• [0148]
    When the operator sets the switch 18 to the operation mode for actual operation, the program control circuit 17 inputs the program for inspection of objects to the MPU 15B. In this mode, the judgement section of MPU 15B receives the data in the M mode.
  • [0149]
    The operator presses the execution button 21, and passes through the transducer 10 objects the samples of which have been tested, but it is unknown whether or not the objects contain foreign matter. If the transducer 10 outputs a signal XY as shown in Fig. 3a for one object, it is processed through the various devices and input to the MPU 15B.
  • [0150]
    In the MPU 15B, a pair of primary values Xp and Yp are obtained by the program of Fig. 8. Even during this processing, other objects are continuously detected (parallel processing).
  • [0151]
    As shown in Fig. 18, the following equations are then computed with the primary values, and the results are indicated in the R/φ indicator 20. R = √(Xp = µX)² + (Yp - µY)²      (11)
  • [0152]
    As mentioned earlier, the values µX and µY are the average sample values obtained in the sample test in the M or N mode, and the values A-D, or A′, C′ and D′, or Dx and Dy in the discriminant equation/s (8)′, (8a)′, or (8b)′ and (8c)′ have been predetermined in the preliminary procedures.
  • [0153]
    The equation/s is/are then computed with the values Xp and Yp substituted for X and Y, respectively. If the result satisfied the equation (i.e., the left side is 0 or negative), the data is judged to be in the region. If the equation is not satisfied, the data is judged to be outside of the region.
  • [0154]
    If the data is outside the region, the alarm 19 is activated to warn that the object has not passed the inspection, and a sorting device (not shown) further down the line is commanded to remove the object.
  • [0155]
    With this method, when an object contains water, salt or the like and has a material effect, if the amount of the contained material varies, the electromagnetic characteristics will change and the region conditions of the reference object (standard product) will not be satisfied. This will cause a signal which indicates that the object is defective to be generated. Thus, this method may be effective for use in quality control.
  • [0156]
    The R/φ indicator 20 may be adapted to indicate the type of material effect of the object, or the type of foreign matter (metal, iron or non-ferrous metal, etc.) which has been detected in the object, as shown in Fig. 13.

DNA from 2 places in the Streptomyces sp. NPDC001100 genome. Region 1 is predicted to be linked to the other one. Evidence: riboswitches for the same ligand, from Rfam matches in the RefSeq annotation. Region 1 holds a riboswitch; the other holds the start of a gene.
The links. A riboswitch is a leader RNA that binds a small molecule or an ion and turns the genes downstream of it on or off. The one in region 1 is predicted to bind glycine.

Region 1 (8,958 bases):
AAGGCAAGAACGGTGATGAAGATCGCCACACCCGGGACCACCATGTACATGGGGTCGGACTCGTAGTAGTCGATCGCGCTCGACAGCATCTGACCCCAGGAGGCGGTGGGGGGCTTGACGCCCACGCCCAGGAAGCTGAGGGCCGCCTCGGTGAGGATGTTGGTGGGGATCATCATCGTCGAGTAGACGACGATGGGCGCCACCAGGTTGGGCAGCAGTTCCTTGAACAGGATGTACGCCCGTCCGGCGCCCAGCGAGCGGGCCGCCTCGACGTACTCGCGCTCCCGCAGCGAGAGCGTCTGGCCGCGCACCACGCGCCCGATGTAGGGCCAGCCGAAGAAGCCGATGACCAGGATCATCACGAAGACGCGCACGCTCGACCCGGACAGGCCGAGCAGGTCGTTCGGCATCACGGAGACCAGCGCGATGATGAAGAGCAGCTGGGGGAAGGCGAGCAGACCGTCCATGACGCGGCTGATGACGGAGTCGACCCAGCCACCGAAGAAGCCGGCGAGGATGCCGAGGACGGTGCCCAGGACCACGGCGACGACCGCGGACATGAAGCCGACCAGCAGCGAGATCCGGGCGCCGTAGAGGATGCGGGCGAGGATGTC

• ADVANTAGES OF DETECTOR WITH JUDGEMENT SECTION
  • [0157]
    • (1) Because the data obtained in the sample test is automatically computed to determine the judgement conditions, the determination of the judgement conditions is almost completely automatic. In addition, because the data is stored after it is collected and can then be recalled and used again for the same inspection object, there is no need to collect the data for the inspection object at that time.
    • (2) The operator only has to consider such things as whether to select a confidence level of 2σ or 3σ in order to determine the region coefficient, and there is no need for adjustments which require skilled expertise, such as phase adjustments of the excitation signal or signal detection reference signal, as are required in prior art detectors.
    • (3) It is possible to achieve a remarkable improvement over prior art detectors in the precision of the detection of foreign matter which is contained in inspection objects having material effects.
    • (4) It is possible to inspect more types of inspection objects than with prior art foreign matter detectors of this type, thus increasing the range of inspection applicability. In other words, regardless of whether the inspection objects are separate or packaged, and also regardless of whether they have material effect or not, the detector of this invention can be set and used according to a fixed procedure without being affected by the configuration or characteristics of the inspection objects.
    General Advantages of the Invention
  • [0158]
    With this invention, as described above, it is possible to perform accurate detection even if the inspection object has material effect, and also even if the inspection object contains minute particules of metal which react in the same phase as that material effect.
  • [0159]
    Moreover, by knowing in advance the relationship between the type of metal and the phase, it is also possible to detect the type and size (quantity) of the metal. Also, because there is no need for precise trial-and-error adjustments of either the phase or the sensitivity, as was required in prior art detectors, this detector can be easily operated by anyone without requiring extended preparations.
  • [0160]
    Thus, damage to processing equipment which might result from the presence of foreign matter in raw materials, etc. is prevented, and, furthermore, the shipment of products etc., containing foreign matter is also prevented.
  • [0161]
    In addition, because the detection signals contain not only data on whether or not foreign matter is present, but also quantitative data as well, the detection of foreign matter or of quality differences is easily accomplished. Thus, with this detector, it is also possible to detect instances where the quality of the product differs from the specified level.
  • [0162]
    Furthermore, because the composition is simple, the detector can be provided at a lower cost than the prior detectors described herein, and maintenance and adjustments can be easily performed.
  • [0163]